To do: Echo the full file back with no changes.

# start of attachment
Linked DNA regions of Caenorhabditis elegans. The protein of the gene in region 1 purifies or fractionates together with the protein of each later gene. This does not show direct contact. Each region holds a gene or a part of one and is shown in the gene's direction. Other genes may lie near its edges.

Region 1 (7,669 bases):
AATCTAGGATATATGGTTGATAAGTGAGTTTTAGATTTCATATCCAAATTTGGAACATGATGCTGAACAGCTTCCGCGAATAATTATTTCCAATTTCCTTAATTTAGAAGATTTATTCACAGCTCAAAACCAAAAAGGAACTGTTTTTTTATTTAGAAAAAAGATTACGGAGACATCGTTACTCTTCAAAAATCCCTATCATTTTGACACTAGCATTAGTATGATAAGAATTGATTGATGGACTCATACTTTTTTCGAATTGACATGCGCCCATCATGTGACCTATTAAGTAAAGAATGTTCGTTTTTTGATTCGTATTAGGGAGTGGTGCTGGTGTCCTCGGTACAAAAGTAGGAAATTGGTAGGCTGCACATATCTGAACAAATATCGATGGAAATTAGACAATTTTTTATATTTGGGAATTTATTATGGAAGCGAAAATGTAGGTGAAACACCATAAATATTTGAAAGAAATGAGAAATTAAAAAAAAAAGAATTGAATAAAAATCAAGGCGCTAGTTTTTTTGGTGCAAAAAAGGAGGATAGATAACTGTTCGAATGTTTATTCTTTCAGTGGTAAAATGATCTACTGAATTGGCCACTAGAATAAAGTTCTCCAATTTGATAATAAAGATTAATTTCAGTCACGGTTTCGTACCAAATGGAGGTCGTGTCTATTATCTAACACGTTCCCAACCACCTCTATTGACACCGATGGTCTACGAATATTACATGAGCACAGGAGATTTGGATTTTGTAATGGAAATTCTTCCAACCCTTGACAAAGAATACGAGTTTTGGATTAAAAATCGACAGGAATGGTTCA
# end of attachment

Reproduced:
Linked DNA regions of Caenorhabditis elegans. The protein of the gene in region 1 purifies or fractionates together with the protein of each later gene. This does not show direct contact. Each region holds a gene or a part of one and is shown in the gene's direction. Other genes may lie near its edges.

Region 1 (7,669 bases):
AATCTAGGATATATGGTTGATAAGTGAGTTTTAGATTTCATATCCAAATTTGGAACATGATGCTGAACAGCTTCCGCGAATAATTATTTCCAATTTCCTTAATTTAGAAGATTTATTCACAGCTCAAAACCAAAAAGGAACTGTTTTTTTATTTAGAAAAAAGATTACGGAGACATCGTTACTCTTCAAAAATCCCTATCATTTTGACACTAGCATTAGTATGATAAGAATTGATTGATGGACTCATACTTTTTTCGAATTGACATGCGCCCATCATGTGACCTATTAAGTAAAGAATGTTCGTTTTTTGATTCGTATTAGGGAGTGGTGCTGGTGTCCTCGGTACAAAAGTAGGAAATTGGTAGGCTGCACATATCTGAACAAATATCGATGGAAATTAGACAATTTTTTATATTTGGGAATTTATTATGGAAGCGAAAATGTAGGTGAAACACCATAAATATTTGAAAGAAATGAGAAATTAAAAAAAAAAGAATTGAATAAAAATCAAGGCGCTAGTTTTTTTGGTGCAAAAAAGGAGGATAGATAACTGTTCGAATGTTTATTCTTTCAGTGGTAAAATGATCTACTGAATTGGCCACTAGAATAAAGTTCTCCAATTTGATAATAAAGATTAATTTCAGTCACGGTTTCGTACCAAATGGAGGTCGTGTCTATTATCTAACACGTTCCCAACCACCTCTATTGACACCGATGGTCTACGAATATTACATGAGCACAGGAGATTTGGATTTTGTAATGGAAATTCTTCCAACCCTTGACAAAGAATACGAGTTTTGGATTAAAAATCGACAGGAATGGTTCA